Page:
(...)
The pelado is of almost unmixed Indian blood; he knows it and calls himself an Indian, and hates the Spaniards—gachupines he calls them, and all foreigners, and would be glad to drive them from the country.

Google Books
Dialect Notes
Part IV.
Published by the American Dialect Society.
Boston, MA: J. S. Cushing & Co.
1892
“A Contribution towards a Vocabulary of Spanish and Mexican Words Used in Texas” by H. Tallichet
Pg. 192:
pelada, -s. Originally the past participle of pelar, to peel, to strip off, to pluck. The word is generally pronounced palao, the first a being very much obscured or entirely slurred, and the d silent. The term is applied to mexicans of the lower classes, the rabble, and is more generally used in the plural. Cf. French va-nu-pieda, sans-culotte, and Spanish descamisado. Compare this word with colorado and Salado, which are frequently seen in print or (Pg. 193—ed.) writing, and have preserved the d in the pronunciation of English-Speaking Texans, while this, seldom written or printed, has dropped it. Colorado and salado show the influence of the written upon the spoken language.

17 August 1924, San Antonio (TX) Light, “Mexican Slang Much Like That Used in U.S.,” part 2, pg. 4, col. 2:
Don’t call a person a skinned one in Mexico, unless he is well classified. “Pelado,” or skinned one, means a plebian. The “pelado” is ragged and roams the streets. A very low fellow that. The term arose when somebody saw how the poor in Mexico were being “skinned” by the higher ups and aptly coined the term. 

8 August 1926, Fresno (CA) Bee, pg. 7, col. 1:
Pelado means an animal from which the skin has been removed and the term signified that the rich land owners, scientifically and under cover of law, removed the hides from the common folk.

University of Texas Press
Batos, Bolillos, Pochos, and Pelados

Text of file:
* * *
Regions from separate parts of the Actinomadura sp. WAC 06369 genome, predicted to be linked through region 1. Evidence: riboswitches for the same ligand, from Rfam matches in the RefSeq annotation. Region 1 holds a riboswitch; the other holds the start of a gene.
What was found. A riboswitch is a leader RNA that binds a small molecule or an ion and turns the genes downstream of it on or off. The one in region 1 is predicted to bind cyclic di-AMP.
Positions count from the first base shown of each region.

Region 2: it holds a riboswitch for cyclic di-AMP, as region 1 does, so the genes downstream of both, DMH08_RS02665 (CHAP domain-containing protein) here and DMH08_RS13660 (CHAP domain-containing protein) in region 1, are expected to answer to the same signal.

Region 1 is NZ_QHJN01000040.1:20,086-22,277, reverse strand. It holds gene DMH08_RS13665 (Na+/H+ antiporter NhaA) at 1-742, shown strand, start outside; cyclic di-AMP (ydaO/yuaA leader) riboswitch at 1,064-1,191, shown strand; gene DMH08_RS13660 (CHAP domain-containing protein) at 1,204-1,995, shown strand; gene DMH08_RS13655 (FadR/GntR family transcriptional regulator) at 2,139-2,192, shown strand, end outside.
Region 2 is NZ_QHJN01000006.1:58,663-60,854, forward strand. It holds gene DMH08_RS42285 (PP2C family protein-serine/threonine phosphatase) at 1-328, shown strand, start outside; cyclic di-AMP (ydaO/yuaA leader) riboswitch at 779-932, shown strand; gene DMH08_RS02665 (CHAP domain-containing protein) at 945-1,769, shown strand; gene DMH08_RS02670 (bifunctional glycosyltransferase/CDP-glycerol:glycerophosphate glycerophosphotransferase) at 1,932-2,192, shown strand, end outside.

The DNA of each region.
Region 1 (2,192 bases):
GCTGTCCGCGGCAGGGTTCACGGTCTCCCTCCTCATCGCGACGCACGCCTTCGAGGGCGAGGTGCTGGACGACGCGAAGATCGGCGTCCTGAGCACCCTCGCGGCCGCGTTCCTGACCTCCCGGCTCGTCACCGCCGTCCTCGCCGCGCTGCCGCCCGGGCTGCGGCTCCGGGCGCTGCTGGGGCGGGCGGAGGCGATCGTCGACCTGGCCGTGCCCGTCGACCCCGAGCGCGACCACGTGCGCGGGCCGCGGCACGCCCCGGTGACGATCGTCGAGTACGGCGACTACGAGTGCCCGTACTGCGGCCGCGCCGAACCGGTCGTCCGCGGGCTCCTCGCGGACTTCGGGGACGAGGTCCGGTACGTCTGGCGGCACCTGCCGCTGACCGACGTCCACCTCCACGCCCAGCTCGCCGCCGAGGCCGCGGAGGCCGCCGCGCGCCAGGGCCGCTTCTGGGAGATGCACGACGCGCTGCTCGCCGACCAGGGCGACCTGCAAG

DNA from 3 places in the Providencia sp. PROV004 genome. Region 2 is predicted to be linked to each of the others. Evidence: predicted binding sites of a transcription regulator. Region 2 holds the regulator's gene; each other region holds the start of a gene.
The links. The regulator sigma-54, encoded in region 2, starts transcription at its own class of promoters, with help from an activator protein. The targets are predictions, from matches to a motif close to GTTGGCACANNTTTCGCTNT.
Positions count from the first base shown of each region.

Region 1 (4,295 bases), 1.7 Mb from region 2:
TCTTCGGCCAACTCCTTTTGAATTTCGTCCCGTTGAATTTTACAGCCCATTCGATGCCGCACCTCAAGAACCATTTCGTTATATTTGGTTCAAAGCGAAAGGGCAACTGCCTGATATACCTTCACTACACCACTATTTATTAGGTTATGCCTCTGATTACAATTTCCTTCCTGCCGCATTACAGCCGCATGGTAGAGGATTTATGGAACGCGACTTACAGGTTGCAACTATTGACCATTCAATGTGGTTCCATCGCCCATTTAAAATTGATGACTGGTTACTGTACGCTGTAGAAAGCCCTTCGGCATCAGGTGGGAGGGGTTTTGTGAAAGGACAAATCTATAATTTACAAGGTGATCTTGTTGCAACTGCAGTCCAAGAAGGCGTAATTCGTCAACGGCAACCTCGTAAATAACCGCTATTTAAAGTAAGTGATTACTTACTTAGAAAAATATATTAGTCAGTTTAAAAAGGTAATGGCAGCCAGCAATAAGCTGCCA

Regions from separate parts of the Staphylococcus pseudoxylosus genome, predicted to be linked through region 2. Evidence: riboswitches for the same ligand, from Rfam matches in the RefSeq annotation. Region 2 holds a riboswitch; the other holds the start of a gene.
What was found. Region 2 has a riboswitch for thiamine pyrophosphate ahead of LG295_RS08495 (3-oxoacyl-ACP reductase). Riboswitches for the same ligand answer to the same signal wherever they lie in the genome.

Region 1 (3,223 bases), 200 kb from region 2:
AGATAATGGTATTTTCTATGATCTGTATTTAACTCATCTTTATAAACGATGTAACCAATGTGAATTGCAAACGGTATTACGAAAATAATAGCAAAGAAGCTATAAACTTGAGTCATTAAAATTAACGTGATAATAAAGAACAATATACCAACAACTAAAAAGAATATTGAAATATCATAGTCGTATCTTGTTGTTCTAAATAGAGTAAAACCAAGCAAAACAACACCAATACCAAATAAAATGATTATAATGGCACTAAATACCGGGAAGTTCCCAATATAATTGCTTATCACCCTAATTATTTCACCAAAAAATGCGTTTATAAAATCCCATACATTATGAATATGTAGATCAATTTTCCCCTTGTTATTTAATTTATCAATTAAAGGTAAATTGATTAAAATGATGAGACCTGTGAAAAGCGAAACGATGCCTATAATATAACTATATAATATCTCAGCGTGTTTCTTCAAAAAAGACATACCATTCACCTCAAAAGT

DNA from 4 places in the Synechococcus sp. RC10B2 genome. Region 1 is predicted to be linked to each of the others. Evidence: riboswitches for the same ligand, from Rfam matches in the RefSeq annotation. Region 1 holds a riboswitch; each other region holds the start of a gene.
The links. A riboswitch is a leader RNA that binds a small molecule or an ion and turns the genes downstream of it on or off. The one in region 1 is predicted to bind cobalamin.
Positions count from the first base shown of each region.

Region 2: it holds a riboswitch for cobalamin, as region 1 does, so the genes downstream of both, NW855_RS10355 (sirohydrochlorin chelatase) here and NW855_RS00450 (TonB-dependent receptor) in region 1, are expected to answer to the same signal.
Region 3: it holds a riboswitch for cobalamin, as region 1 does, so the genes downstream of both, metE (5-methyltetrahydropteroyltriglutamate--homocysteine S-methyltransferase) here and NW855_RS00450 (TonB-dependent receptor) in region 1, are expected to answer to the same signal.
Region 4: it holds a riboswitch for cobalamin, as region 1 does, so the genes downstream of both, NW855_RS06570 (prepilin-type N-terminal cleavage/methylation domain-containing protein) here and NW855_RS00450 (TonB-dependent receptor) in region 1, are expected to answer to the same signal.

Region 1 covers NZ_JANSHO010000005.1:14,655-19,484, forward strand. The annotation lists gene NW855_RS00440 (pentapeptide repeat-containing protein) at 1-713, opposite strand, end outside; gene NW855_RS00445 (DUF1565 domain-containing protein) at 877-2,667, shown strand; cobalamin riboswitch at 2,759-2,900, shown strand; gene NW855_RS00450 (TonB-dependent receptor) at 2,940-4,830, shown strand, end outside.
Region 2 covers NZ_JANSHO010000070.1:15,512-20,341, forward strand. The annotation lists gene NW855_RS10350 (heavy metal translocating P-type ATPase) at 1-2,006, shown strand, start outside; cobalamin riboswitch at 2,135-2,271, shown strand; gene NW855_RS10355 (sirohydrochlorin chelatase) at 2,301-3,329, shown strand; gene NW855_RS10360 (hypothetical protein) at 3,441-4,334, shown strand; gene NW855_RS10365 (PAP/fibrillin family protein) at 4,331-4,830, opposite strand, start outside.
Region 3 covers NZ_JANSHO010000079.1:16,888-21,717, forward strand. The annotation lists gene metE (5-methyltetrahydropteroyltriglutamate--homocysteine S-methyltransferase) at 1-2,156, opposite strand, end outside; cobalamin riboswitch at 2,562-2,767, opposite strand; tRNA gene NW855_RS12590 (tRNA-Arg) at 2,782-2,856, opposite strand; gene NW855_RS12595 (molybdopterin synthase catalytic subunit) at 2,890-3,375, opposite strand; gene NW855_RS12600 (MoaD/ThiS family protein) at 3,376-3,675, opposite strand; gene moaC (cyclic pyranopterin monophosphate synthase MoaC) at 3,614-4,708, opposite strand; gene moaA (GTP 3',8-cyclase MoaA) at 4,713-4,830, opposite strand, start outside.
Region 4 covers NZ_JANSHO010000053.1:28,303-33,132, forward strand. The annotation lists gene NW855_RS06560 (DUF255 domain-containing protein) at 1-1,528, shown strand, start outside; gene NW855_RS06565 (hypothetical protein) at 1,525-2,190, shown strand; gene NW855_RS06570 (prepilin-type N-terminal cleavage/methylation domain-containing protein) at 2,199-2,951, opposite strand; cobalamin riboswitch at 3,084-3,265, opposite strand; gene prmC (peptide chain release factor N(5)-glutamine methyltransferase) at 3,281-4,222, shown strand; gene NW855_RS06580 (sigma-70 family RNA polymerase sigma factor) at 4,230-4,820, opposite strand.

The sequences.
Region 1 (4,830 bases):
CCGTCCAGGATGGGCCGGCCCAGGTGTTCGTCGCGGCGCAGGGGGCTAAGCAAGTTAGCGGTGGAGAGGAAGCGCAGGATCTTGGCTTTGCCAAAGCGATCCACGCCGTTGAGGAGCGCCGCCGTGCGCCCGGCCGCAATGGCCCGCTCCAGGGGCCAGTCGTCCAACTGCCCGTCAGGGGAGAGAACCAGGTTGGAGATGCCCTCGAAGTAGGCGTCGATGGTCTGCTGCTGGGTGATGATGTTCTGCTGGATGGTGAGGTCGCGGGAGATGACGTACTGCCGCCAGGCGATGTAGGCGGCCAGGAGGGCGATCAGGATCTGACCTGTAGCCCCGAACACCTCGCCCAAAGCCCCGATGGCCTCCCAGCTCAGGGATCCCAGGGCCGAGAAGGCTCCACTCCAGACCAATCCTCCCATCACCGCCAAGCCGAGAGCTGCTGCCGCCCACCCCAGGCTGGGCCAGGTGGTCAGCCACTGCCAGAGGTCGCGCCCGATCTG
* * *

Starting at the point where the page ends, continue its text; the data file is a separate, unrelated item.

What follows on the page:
Class and Culture on the South Texas Border
By Chad Richardson
1999
6 x 9 in.
314 pp., 16 photos, 10 line drawings, 35 figures, 1 map
ISBN: 978-0-292-77090-4
(...)
When I set out to write this book, I wanted a title that could represent the Valley’s uniqueness and its diversity. Batos, Bolillos, Pochos, and Pelados seemed to fit. Bato to young Mexican Americans means “man,” as in “Oye, bato” (Hey, man). It expresses in-group solidarity and epitomizes the sense of identity found among many South Texas Mexican Americans. Bolillo (white bread roll) and pocho (faded; off-colored), in contrast, are terms used to designate members of out-groups. The first indicates an Anglo and the second a Mexican American who is overly Americanized in speech and culture. In Mexico a pelado (one who is hairless) is someone suspected of criminal activity, possibly related to the practice of cutting the hair of Mexican prisoners. Along the border, however, it means someone disreputable, whether involved in criminal activity or not. These terms are not normally used around members of these groups except in gentle kidding. They are, however part of local culture. Since the book is also about culture and intergroup relations, I felt these terms, each closely related to the border, were appropriate.

Though I do not say much in this volume about pelados, those to whom this term is often applied will be a major focus of a planned second volume. It will deal with, among other things, the criminal element along the border (car thieves, smugglers, coyotes, and youth gangs).

Posted by Barry Popik
Texas (Lone Star State Dictionary) • (0) Comments • Monday, January 28, 2008 • Permalink